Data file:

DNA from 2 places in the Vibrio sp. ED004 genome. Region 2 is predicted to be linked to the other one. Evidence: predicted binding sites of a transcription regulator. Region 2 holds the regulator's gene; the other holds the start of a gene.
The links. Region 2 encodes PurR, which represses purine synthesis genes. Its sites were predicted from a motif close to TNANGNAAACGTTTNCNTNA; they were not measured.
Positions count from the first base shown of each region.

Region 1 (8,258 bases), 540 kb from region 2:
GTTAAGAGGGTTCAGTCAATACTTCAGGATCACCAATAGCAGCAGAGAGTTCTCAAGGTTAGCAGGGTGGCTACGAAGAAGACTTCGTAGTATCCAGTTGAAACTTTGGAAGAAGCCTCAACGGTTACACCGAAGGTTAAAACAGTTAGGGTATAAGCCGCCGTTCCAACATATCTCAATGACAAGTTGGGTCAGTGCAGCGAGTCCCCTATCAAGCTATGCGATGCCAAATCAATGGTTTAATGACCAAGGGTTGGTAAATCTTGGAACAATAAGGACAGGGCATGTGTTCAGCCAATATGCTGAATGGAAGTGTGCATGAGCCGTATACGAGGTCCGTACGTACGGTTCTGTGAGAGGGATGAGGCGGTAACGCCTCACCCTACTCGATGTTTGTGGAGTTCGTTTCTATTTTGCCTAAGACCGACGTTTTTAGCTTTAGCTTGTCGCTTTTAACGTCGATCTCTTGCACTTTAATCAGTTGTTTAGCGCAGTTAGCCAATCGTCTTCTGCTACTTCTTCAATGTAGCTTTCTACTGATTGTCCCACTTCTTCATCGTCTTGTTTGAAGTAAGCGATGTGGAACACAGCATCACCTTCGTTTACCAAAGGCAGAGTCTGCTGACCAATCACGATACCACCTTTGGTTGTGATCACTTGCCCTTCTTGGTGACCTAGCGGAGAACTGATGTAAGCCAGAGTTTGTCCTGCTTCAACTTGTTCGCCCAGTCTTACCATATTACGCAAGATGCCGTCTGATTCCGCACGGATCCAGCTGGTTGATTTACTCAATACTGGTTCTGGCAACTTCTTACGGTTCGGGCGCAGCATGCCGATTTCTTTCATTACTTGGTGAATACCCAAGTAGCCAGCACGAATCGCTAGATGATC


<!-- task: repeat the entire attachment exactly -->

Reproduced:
DNA from 2 places in the Vibrio sp. ED004 genome. Region 2 is predicted to be linked to the other one. Evidence: predicted binding sites of a transcription regulator. Region 2 holds the regulator's gene; the other holds the start of a gene.
The links. Region 2 encodes PurR, which represses purine synthesis genes. Its sites were predicted from a motif close to TNANGNAAACGTTTNCNTNA; they were not measured.
Positions count from the first base shown of each region.

Region 1 (8,258 bases), 540 kb from region 2:
GTTAAGAGGGTTCAGTCAATACTTCAGGATCACCAATAGCAGCAGAGAGTTCTCAAGGTTAGCAGGGTGGCTACGAAGAAGACTTCGTAGTATCCAGTTGAAACTTTGGAAGAAGCCTCAACGGTTACACCGAAGGTTAAAACAGTTAGGGTATAAGCCGCCGTTCCAACATATCTCAATGACAAGTTGGGTCAGTGCAGCGAGTCCCCTATCAAGCTATGCGATGCCAAATCAATGGTTTAATGACCAAGGGTTGGTAAATCTTGGAACAATAAGGACAGGGCATGTGTTCAGCCAATATGCTGAATGGAAGTGTGCATGAGCCGTATACGAGGTCCGTACGTACGGTTCTGTGAGAGGGATGAGGCGGTAACGCCTCACCCTACTCGATGTTTGTGGAGTTCGTTTCTATTTTGCCTAAGACCGACGTTTTTAGCTTTAGCTTGTCGCTTTTAACGTCGATCTCTTGCACTTTAATCAGTTGTTTAGCGCAGTTAGCCAATCGTCTTCTGCTACTTCTTCAATGTAGCTTTCTACTGATTGTCCCACTTCTTCATCGTCTTGTTTGAAGTAAGCGATGTGGAACACAGCATCACCTTCGTTTACCAAAGGCAGAGTCTGCTGACCAATCACGATACCACCTTTGGTTGTGATCACTTGCCCTTCTTGGTGACCTAGCGGAGAACTGATGTAAGCCAGAGTTTGTCCTGCTTCAACTTGTTCGCCCAGTCTTACCATATTACGCAAGATGCCGTCTGATTCCGCACGGATCCAGCTGGTTGATTTACTCAATACTGGTTCTGGCAACTTCTTACGGTTCGGGCGCAGCATGCCGATTTCTTTCATTACTTGGTGAATACCCAAGTAGCCAGCACGAATCGCTAGATGATC